Azimio slams President Ruto over NLC's land valuation powers

Minority Leader in the National Assembly Opiyo Wandayi.

Raila Odinga's Azimio coalition has warned President William Ruto that it will not allow him to violate the Constitution he has sworn to defend and protect by announcing that the valuation of land for compulsory acquisition by the government will be transferred from the National Land Commission (NLC) to the Ministry of Lands.

In a statement, Minority Leader in the National Assembly Opiyo Wandayi said the Constitution and the Land Act of 2012 mandates the NLC to undertake the valuation of land, whether public or private, for compulsory acquisition by the government.

"We strongly believe that this directive will only reopen the door to the abuse of power and patronage that characterised land administration processes in Kenya prior to the 2010 Constitution," Wandayi said.

"We demand that the powers of the NLC be left intact as originally envisaged by the Constitution and other enabling legislation," he added.

Mr Wandayi accused the President of being hell-bent on stripping the NLC of its land valuation and compensation powers, noting that what he had said was only a suggestion and that he could only seek to do so by proposing amendments to the law for consideration by Parliament.

While attending a church service in Isiolo County on 21 May, President Ruto announced that the Ministry of Lands would be in charge of land valuation, effectively stripping NLC of the role it has played since its inception after the 2010 Constitution came into force.

In justifying the announcement, the President cited cases of widespread corruption in the determination of compensation amounts by the NLC, saying that his decision would help combat rampant corruption at the NLC.

"Regrettably, this move is an affront to the rule of law and an unwarranted interference in the work of the Constitutional Commissions. The Constitution provides that the commissions and the holders of independent offices shall be subject only to the Constitution and the law and shall not be subject to the direction or control of any person or authority".

In making this announcement, whether legal or illegal, the President may have violated Article 135 of the Constitution on how presidential decisions are made.

The article states: "A decision of the President in the exercise of any of the functions of the President under this Constitution shall be in writing and shall bear the seal and signature of the President".

Mr Wandayi reminded the President that the 2010 Constitution declares NLC as the relevant government body responsible for public land matters.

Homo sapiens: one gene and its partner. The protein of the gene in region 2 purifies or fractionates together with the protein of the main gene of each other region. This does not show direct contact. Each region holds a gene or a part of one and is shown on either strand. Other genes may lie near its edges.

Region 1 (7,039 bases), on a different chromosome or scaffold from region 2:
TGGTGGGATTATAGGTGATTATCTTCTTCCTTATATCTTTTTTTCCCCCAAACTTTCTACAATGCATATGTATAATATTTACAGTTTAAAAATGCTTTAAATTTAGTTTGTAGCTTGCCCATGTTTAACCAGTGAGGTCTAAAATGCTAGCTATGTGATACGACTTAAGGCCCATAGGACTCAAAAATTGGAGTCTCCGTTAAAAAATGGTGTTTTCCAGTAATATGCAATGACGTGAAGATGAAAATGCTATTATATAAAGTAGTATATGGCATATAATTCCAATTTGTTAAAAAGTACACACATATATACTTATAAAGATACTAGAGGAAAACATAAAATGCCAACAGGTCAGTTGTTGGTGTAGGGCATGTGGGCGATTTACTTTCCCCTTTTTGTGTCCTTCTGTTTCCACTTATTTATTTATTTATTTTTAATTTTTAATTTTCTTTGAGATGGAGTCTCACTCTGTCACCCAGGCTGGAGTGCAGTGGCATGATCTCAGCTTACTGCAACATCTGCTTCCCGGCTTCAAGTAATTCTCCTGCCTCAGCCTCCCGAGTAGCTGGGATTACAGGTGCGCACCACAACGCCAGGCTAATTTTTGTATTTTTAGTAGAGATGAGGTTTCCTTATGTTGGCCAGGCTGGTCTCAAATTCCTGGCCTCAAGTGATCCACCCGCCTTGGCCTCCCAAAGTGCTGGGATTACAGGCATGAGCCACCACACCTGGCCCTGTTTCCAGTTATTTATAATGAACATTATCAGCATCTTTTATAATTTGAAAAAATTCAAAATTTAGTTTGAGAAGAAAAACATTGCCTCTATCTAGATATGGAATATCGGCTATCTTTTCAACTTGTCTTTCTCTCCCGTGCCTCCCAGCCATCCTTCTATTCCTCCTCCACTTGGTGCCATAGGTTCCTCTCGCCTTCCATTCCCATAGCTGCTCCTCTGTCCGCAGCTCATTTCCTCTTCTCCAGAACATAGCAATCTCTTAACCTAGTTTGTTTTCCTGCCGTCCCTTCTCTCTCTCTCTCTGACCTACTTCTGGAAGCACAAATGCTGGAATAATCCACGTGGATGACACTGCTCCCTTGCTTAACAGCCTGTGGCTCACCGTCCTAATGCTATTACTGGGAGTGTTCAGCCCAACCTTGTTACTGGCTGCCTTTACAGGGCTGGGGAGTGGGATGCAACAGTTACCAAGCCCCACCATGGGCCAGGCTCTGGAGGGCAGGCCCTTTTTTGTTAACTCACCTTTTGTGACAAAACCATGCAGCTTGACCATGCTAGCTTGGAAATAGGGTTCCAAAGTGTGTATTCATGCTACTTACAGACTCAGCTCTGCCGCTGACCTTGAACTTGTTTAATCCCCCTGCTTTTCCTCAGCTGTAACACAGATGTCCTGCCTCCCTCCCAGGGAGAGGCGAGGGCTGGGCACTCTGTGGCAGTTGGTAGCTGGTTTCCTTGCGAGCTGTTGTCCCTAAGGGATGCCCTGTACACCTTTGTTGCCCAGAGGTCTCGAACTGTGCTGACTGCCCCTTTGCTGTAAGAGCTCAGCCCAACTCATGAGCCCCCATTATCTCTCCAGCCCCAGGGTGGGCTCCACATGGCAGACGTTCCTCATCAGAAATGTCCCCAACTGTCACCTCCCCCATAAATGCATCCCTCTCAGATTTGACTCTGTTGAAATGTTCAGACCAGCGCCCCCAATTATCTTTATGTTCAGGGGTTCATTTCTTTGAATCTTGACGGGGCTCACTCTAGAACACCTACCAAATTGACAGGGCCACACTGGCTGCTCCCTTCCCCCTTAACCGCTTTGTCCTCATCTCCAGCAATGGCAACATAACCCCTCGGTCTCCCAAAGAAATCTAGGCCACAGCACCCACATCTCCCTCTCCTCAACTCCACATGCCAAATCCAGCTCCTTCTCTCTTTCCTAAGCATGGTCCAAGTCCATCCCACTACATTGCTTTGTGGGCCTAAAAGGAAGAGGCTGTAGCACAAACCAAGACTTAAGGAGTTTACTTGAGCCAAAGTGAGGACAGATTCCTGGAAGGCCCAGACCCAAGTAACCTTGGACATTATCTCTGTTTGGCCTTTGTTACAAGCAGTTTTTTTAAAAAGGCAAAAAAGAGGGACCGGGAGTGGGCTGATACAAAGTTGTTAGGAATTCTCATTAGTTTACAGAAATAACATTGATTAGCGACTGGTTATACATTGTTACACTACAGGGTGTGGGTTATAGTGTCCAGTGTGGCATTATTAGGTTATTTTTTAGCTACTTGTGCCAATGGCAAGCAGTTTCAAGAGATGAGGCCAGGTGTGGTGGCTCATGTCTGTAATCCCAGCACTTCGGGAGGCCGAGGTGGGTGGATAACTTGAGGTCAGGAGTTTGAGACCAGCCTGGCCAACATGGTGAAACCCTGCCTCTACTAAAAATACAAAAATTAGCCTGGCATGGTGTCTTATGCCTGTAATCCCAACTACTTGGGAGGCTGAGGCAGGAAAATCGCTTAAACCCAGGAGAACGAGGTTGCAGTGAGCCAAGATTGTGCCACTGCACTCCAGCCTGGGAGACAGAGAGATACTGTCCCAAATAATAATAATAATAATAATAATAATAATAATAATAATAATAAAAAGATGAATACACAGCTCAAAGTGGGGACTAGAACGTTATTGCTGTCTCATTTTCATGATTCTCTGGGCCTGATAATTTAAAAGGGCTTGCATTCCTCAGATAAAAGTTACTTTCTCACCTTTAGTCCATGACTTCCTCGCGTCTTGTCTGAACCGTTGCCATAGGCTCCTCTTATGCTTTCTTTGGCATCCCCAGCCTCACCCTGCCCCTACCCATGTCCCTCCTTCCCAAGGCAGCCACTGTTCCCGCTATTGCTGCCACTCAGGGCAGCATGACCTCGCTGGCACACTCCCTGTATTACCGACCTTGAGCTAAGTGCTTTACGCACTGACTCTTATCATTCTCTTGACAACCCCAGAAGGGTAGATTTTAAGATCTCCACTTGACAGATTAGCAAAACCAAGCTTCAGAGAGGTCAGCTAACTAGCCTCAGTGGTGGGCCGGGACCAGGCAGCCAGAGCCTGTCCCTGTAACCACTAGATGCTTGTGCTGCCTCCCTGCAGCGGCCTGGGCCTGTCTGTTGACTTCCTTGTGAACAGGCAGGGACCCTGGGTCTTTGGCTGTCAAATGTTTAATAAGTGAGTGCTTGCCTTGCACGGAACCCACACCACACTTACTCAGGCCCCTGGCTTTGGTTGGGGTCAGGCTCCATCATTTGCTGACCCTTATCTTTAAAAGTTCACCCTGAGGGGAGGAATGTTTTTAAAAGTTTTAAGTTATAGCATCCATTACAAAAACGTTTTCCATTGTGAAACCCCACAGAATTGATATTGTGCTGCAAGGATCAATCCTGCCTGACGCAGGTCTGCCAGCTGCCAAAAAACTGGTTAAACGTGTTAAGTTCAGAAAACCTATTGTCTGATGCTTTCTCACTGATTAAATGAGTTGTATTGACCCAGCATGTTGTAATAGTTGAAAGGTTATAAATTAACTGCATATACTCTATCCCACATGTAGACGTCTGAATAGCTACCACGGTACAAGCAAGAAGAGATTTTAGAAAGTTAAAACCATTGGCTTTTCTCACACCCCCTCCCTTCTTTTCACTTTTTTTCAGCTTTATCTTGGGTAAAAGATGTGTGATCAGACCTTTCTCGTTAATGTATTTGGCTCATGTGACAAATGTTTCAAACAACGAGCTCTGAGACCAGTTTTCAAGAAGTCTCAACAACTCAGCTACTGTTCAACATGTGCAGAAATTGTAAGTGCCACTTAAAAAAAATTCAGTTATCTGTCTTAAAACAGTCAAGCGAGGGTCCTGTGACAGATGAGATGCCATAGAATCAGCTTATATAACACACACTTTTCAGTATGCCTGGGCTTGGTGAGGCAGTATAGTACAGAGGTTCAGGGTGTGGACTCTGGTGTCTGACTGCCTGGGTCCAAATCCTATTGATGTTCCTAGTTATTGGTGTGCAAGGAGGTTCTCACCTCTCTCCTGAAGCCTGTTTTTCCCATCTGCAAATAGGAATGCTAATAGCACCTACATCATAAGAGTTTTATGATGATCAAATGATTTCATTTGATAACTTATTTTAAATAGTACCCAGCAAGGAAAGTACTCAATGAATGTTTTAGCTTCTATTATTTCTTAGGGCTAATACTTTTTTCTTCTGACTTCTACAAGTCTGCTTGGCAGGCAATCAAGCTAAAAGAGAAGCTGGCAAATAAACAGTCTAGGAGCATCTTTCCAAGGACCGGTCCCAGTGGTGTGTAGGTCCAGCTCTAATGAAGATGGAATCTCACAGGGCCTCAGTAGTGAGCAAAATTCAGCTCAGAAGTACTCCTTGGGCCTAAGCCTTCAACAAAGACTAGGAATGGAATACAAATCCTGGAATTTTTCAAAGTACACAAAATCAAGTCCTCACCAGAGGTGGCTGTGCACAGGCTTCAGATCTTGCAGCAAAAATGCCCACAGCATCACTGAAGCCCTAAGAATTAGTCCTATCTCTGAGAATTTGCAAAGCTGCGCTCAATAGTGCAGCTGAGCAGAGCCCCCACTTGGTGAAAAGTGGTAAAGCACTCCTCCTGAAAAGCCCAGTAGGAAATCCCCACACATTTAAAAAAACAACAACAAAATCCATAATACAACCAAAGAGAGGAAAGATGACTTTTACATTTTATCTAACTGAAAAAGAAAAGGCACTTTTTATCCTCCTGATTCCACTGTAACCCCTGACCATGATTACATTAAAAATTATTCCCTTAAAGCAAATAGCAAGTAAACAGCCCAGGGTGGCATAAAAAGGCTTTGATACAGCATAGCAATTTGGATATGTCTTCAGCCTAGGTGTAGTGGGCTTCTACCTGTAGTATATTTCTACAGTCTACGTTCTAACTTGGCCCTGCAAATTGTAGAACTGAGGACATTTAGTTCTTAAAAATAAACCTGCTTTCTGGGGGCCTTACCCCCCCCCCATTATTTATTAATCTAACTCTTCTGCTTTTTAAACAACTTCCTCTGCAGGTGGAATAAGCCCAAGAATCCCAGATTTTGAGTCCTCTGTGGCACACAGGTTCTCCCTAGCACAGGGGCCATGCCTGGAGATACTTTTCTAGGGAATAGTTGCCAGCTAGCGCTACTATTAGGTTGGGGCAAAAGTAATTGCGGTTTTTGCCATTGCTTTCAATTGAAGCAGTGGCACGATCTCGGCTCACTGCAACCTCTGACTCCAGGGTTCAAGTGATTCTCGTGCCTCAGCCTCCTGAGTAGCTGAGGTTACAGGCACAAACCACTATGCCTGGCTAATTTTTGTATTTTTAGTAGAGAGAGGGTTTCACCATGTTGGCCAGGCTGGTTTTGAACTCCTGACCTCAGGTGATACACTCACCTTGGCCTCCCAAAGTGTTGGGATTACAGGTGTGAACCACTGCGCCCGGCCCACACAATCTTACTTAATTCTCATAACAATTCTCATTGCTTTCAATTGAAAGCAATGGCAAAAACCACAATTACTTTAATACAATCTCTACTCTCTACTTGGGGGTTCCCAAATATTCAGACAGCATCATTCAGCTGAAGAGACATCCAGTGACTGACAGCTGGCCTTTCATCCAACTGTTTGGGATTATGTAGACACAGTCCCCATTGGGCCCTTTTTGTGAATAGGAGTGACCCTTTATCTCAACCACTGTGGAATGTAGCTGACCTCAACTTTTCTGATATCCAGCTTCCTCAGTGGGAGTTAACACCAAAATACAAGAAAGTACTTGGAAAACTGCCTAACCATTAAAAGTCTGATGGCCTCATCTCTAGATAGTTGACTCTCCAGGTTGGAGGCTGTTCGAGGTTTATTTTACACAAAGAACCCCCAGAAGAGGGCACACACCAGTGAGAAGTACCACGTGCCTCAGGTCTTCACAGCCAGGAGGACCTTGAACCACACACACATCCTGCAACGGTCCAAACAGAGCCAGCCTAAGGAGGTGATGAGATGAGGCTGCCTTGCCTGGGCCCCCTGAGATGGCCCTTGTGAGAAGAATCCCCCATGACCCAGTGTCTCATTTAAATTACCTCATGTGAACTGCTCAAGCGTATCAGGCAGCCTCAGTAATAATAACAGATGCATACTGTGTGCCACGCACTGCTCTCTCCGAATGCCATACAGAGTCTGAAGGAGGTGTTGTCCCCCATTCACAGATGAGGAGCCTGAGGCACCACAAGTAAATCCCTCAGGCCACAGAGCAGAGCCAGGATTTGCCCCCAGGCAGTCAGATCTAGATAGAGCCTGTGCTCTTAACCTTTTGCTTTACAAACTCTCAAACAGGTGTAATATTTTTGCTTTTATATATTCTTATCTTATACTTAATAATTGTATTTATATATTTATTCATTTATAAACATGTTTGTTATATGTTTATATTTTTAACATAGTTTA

"President Ruto has no powers to transfer functions that are vested in him by law and the Constitution. There is no law that supports such a position," said Mr Wandayi.

The NLC is a creation of Article 67 of the Constitution with a mandate to deal with public land.

The other functions of the NLC are derived from legislation enacted by Parliament, including the National Land Commission Act of 2012 and the Land Act of 2012.

The Land Act gives the NLC the power to compensate in cases of compulsory acquisition by the government. Sections 112 and 115 of the Land Act, for example, mandate the Commission to carry out investigations into compensation and the payment of compensation to those affected by projects.

The Ugunja MP notes that in line with Article 249 of the Constitution, "it should be borne in mind that the NLC is independent and subject only to the Constitution and the law".

"NLC has the power of land valuation, which is an exclusive function for them and no other person or authority has the power to share in this mandate under the Constitution and the law," the Minority Leader said.

Land valuation is the process of determining the market value of land identified for acquisition.

The Land (Assessment of Just Compensation) Rules assign the role of assessing the market value of land to be acquired by the government to the NLC.

"There is no mention of the president or any other busy body or entity in this rule as passed by parliament. Therefore, what the president is planning to do should be called out and shamed with the contempt it deserves," Mr Wandayi added.

In 2015, while clarifying the relationship between the NLC's mandate and that of the Ministry of Lands, the Supreme Court in an advisory said, "There is a clear separation of roles between the body that provides oversight (NLC) and the body over which oversight is to be exercised (Ministry of Lands)."

This advice implies that each body should operate only within the limits of the powers "conferred on them by law or the Constitution".

"The relationship between the NLC and the Ministry of Lands, in line with the Supreme Court's advice, is one of checks and balances. The NLC should exercise oversight over the Ministry of Lands and at the same time the NLC is overseen and controlled by the public, other independent bodies and Parliament."

Yesterday, Mr Wandayi maintained that the Azimio coalition family cannot overemphasise the independence of constitutional commissions as a key feature in the country's governance system.

He noted that the NLC, like any other commission, should be able to freely enjoy functional or administrative independence "which entails the exercise of its autonomy in the discharge of its functions without receiving any instructions or orders from any other state organ or body".

Mr Wandayi said the President could not use graft allegations to strangle the NLC because "the Constitution provides a mechanism for annual reporting to Parliament and the President".

The Office of the Auditor General has the power to audit the accounts of the commissions, and that "these constitutional accountability mechanisms are adequate and therefore any arbitrary transfer of powers and functions from the NLC to the Ministry of Lands is totally uncalled for".